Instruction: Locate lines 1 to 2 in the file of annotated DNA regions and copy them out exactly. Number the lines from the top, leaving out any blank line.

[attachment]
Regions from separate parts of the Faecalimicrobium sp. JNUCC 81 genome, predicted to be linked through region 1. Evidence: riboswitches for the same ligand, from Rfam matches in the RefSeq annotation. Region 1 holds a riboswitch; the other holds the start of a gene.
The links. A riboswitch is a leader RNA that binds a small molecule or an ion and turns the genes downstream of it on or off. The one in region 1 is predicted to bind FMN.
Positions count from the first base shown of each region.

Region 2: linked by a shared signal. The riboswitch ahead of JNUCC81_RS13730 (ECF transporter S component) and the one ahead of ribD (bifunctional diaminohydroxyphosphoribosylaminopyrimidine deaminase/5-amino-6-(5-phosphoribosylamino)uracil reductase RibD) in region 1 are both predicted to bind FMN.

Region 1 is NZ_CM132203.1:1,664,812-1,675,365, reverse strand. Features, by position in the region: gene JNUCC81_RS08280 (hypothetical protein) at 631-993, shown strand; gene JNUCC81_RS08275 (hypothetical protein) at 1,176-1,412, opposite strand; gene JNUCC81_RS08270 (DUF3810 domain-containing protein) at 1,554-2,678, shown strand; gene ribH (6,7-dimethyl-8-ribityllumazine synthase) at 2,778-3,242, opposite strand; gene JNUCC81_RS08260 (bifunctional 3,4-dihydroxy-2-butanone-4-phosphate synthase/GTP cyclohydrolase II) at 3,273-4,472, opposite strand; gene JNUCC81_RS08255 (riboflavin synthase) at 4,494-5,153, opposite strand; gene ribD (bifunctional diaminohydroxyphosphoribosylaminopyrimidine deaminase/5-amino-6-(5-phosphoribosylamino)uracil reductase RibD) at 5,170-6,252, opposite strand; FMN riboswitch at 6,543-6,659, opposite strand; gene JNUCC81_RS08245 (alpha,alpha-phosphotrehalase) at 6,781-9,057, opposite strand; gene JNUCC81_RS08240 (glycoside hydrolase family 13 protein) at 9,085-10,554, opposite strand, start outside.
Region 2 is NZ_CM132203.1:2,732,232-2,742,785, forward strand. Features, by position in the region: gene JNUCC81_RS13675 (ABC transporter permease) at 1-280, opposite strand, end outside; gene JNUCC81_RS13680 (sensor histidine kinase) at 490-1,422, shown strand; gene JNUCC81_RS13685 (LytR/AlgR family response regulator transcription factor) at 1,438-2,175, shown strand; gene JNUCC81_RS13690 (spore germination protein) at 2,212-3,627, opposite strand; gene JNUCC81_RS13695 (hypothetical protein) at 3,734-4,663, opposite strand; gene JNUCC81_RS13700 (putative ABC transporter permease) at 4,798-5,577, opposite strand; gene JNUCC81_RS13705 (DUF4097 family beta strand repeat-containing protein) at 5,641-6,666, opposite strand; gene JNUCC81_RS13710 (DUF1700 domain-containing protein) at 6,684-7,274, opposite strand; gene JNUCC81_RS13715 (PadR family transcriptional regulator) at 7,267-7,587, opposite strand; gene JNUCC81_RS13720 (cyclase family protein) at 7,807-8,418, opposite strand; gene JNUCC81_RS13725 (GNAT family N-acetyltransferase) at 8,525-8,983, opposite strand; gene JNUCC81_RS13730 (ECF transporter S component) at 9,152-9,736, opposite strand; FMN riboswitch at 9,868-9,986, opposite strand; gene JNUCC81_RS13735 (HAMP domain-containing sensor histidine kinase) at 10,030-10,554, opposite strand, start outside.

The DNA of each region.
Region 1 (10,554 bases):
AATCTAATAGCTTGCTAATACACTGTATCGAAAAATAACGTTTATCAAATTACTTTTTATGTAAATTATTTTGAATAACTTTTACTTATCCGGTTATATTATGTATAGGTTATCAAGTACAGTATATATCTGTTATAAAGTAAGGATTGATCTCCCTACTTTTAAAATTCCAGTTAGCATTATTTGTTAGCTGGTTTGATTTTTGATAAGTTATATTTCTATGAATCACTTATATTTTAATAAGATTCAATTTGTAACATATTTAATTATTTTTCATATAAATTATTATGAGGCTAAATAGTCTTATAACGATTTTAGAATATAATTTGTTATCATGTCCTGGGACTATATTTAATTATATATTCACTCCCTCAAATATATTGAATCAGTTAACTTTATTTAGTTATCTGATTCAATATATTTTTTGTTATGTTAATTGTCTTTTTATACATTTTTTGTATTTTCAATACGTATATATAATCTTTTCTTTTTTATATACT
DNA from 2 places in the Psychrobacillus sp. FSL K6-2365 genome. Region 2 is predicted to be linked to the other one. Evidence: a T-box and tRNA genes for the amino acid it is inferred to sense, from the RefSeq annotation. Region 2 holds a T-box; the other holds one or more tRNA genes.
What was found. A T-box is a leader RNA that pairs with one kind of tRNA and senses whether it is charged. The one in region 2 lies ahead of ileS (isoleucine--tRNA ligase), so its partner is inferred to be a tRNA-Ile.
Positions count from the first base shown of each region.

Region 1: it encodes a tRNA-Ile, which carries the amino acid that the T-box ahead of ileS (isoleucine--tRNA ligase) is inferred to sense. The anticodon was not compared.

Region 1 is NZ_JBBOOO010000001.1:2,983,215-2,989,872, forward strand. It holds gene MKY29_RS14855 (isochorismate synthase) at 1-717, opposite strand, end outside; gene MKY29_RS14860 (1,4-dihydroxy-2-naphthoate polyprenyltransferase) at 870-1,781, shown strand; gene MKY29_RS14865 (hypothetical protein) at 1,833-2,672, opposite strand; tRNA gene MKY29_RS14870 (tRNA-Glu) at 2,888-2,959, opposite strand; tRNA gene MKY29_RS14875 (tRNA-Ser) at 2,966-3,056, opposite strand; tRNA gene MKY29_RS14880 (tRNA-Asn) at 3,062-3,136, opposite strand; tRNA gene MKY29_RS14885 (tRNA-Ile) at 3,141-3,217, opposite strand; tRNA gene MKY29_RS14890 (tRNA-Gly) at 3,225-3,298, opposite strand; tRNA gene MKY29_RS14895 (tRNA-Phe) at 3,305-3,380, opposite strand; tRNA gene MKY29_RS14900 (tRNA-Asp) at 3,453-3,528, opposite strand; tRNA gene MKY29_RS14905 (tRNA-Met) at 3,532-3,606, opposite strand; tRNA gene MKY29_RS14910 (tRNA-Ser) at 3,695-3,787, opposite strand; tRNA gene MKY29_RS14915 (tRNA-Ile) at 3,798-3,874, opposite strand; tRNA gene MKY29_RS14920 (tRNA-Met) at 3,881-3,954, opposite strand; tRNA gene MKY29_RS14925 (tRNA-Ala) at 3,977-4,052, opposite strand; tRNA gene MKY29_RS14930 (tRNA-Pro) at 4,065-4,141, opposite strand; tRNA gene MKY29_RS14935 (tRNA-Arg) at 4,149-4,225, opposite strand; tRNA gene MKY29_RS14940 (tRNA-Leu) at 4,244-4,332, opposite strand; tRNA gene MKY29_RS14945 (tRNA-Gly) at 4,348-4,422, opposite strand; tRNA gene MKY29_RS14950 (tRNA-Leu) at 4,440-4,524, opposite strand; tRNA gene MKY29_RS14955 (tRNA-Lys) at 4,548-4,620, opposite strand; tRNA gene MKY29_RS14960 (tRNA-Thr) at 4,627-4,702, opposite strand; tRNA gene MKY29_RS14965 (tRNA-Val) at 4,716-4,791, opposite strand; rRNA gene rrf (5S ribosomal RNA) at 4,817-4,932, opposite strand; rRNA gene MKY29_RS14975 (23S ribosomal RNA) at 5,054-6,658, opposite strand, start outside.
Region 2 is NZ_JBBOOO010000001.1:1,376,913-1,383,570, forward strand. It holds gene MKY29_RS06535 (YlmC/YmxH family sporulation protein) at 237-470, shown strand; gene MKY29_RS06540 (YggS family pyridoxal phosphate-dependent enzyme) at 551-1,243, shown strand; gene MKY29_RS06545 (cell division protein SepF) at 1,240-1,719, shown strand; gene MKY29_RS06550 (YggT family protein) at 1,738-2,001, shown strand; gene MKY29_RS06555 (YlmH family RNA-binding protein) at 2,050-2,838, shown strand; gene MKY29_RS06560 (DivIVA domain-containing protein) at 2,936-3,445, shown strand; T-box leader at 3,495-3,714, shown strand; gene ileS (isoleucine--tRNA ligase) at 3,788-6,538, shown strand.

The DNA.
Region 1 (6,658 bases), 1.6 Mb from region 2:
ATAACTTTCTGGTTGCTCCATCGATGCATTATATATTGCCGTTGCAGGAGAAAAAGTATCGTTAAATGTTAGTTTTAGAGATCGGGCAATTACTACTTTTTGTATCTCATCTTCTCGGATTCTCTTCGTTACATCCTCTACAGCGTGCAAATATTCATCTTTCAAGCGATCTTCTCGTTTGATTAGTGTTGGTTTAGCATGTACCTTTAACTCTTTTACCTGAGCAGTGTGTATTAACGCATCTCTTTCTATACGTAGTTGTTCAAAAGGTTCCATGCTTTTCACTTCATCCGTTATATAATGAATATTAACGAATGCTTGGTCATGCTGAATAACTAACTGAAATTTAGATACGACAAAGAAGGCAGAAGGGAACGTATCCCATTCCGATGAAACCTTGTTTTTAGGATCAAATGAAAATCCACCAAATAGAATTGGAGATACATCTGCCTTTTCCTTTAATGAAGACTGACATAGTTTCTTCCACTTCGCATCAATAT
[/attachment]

Regions from separate parts of the Faecalimicrobium sp. JNUCC 81 genome, predicted to be linked through region 1. Evidence: riboswitches for the same ligand, from Rfam matches in the RefSeq annotation. Region 1 holds a riboswitch; the other holds the start of a gene.
The links. A riboswitch is a leader RNA that binds a small molecule or an ion and turns the genes downstream of it on or off. The one in region 1 is predicted to bind FMN.